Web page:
A woman mixes flour and water in a bowl and sets it outside. After a few days, there are bubbles in the mixture and she brings in inside. She takes half of the mixture and mixes it into her dough, which rises and bakes up into delicious sourdough. She adds more flour and water to the bowl every week, feeding the mixture. In exchange for her gifts, the yeasts and bacteria in the culture change dough into bread to be baked every week for her, even helping glutenin and gliadin combine to form the protein gluten.
The woman also makes cheese from milk, using a culture of yeasts and bacteria to preserve and add nutrients to her food. Many foods are preserved by fermentation, which adds the nutritional value. The cultures benefit from being provided with food, and so the benefit is mutual. When the hard work of storing food is done, the woman sits down to dinner with her family, and they pass a horn of mead around. This mead is produced by a slightly different culture of yeasts feeding on honey and water collected by the humans.
As the food the family has eaten is digested, it is broken down by intestinal flora, which are bacteria which live in their guts. Without these bacteria living inside their intestines, the family would soon die because their bodies would be unable to properly take up (or in some cases create) some nutrients without this flora.
Outside the house, the compost pile is being digested by bacteria, fungi, and insects. In the soil in the fields, fungi and bacteria and increasing the productivity of the land. In the bean patch the family planted in the spring, the plant roots have nitrogen nodules produced by nitrogen-fixing bacteria. These nodules will decompose and provide bio-available nitrogen for next year’s crop of wheat. The family will eat the beans and plant more beans next spring, preserving their own lives and furthering the life cycle of the legume.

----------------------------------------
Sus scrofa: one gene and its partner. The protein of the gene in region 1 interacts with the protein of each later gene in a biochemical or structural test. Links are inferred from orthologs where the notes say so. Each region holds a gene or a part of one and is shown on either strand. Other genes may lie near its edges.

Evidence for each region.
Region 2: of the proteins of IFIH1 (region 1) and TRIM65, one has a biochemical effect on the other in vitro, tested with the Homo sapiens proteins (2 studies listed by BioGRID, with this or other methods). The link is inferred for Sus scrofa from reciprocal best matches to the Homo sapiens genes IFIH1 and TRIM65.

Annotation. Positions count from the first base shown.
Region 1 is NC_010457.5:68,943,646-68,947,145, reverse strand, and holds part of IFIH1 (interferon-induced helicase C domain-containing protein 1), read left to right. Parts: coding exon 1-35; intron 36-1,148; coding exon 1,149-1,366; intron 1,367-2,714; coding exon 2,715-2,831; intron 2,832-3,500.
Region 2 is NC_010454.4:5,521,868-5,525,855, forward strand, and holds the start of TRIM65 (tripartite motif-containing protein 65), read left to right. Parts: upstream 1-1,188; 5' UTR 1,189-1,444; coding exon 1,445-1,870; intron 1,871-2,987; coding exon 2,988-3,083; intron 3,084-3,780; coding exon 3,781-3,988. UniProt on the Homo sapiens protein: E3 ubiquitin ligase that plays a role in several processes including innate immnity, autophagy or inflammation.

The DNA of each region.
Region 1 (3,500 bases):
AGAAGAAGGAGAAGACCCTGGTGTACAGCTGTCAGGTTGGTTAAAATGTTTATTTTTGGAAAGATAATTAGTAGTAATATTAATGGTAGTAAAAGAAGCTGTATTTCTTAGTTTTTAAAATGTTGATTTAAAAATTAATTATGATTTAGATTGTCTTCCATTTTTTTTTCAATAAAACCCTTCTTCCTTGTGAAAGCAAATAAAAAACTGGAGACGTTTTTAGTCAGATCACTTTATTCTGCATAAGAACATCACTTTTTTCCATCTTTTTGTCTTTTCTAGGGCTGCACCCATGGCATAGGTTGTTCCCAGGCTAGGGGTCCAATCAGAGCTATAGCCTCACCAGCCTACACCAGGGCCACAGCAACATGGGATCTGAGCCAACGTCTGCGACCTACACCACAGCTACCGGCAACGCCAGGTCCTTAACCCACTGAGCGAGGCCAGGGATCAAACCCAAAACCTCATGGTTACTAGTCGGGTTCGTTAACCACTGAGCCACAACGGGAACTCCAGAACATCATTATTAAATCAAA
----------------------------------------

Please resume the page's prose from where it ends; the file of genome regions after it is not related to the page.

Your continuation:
In the forest surrounding the farm, the trees maintain a social network. According to this forester old stumps are supported by living trees. All over the forest, herbivores eat plants and are eaten by carnivores, who in turn die and are decomposed by colonies of fungi and bacteria. Every part of the ecosystem relies on cultures of bacteria and fungi. In some areas (such as the Malheur National Forest in Oregon), individual fungi set up colonies ranging over several square miles that survive thousands of years.
Microscopic fungi or hundred year old trees, our world is populated by beings which maintain relationships with one another. We know that a wolf pack works to maintain the good of the whole and we can easily see that dogs and wolves have a spirit (by which I mean that they have some sort of existence beyond the physical- they think, they feel). Dr. Wohllben’s research in German forests suggest that trees also have a community, and many cultures have assumed that they have spirits also.
My understanding of the wights is that they are the spirits of things. While heathens a thousand years ago didn’t have microscopes to see bacteria and fungi, they weren’t dumb. They knew that something made the land fertile, something made bread rise, and that forests might have spirits that deserved respect. Probably any people making a living off the land would have observed the effects of organisms too small to see. Most cultures seem to have developed some sort of belief in land spirits, anyway.